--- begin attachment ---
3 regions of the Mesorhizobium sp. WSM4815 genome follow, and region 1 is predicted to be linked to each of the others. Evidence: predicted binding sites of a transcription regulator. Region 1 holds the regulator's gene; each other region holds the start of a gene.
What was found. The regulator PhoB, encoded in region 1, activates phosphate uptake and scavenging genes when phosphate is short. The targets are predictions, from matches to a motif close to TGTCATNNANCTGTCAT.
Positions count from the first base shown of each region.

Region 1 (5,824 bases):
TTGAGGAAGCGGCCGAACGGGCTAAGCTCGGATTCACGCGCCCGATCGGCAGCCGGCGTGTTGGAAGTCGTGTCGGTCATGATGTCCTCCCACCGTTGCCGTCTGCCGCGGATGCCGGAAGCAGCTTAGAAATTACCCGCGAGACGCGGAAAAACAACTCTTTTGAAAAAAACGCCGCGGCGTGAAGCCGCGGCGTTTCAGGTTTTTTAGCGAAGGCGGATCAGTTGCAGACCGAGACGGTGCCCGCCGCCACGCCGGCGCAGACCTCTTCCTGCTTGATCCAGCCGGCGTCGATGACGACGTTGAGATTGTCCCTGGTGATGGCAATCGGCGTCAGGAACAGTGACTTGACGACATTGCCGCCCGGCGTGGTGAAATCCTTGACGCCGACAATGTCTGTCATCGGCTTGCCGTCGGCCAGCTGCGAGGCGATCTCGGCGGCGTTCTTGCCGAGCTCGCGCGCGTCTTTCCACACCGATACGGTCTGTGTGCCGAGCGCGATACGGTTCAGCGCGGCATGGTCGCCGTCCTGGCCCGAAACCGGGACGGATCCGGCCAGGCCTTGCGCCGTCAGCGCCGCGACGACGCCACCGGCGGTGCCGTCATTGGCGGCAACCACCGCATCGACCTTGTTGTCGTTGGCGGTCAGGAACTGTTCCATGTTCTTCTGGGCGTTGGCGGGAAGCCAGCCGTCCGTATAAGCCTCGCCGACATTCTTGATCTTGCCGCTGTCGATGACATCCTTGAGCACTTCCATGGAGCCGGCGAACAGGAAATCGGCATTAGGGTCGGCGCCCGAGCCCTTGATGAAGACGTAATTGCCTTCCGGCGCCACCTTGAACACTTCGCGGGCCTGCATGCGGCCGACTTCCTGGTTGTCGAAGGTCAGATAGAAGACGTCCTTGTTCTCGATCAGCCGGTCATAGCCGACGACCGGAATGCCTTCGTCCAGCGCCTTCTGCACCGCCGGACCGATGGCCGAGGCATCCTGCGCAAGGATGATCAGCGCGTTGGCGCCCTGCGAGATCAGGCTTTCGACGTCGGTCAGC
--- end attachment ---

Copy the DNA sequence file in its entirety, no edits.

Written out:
3 regions of the Mesorhizobium sp. WSM4815 genome follow, and region 1 is predicted to be linked to each of the others. Evidence: predicted binding sites of a transcription regulator. Region 1 holds the regulator's gene; each other region holds the start of a gene.
What was found. The regulator PhoB, encoded in region 1, activates phosphate uptake and scavenging genes when phosphate is short. The targets are predictions, from matches to a motif close to TGTCATNNANCTGTCAT.
Positions count from the first base shown of each region.

Region 1 (5,824 bases):
TTGAGGAAGCGGCCGAACGGGCTAAGCTCGGATTCACGCGCCCGATCGGCAGCCGGCGTGTTGGAAGTCGTGTCGGTCATGATGTCCTCCCACCGTTGCCGTCTGCCGCGGATGCCGGAAGCAGCTTAGAAATTACCCGCGAGACGCGGAAAAACAACTCTTTTGAAAAAAACGCCGCGGCGTGAAGCCGCGGCGTTTCAGGTTTTTTAGCGAAGGCGGATCAGTTGCAGACCGAGACGGTGCCCGCCGCCACGCCGGCGCAGACCTCTTCCTGCTTGATCCAGCCGGCGTCGATGACGACGTTGAGATTGTCCCTGGTGATGGCAATCGGCGTCAGGAACAGTGACTTGACGACATTGCCGCCCGGCGTGGTGAAATCCTTGACGCCGACAATGTCTGTCATCGGCTTGCCGTCGGCCAGCTGCGAGGCGATCTCGGCGGCGTTCTTGCCGAGCTCGCGCGCGTCTTTCCACACCGATACGGTCTGTGTGCCGAGCGCGATACGGTTCAGCGCGGCATGGTCGCCGTCCTGGCCCGAAACCGGGACGGATCCGGCCAGGCCTTGCGCCGTCAGCGCCGCGACGACGCCACCGGCGGTGCCGTCATTGGCGGCAACCACCGCATCGACCTTGTTGTCGTTGGCGGTCAGGAACTGTTCCATGTTCTTCTGGGCGTTGGCGGGAAGCCAGCCGTCCGTATAAGCCTCGCCGACATTCTTGATCTTGCCGCTGTCGATGACATCCTTGAGCACTTCCATGGAGCCGGCGAACAGGAAATCGGCATTAGGGTCGGCGCCCGAGCCCTTGATGAAGACGTAATTGCCTTCCGGCGCCACCTTGAACACTTCGCGGGCCTGCATGCGGCCGACTTCCTGGTTGTCGAAGGTCAGATAGAAGACGTCCTTGTTCTCGATCAGCCGGTCATAGCCGACGACCGGAATGCCTTCGTCCAGCGCCTTCTGCACCGCCGGACCGATGGCCGAGGCATCCTGCGCAAGGATGATCAGCGCGTTGGCGCCCTGCGAGATCAGGCTTTCGACGTCGGTCAGC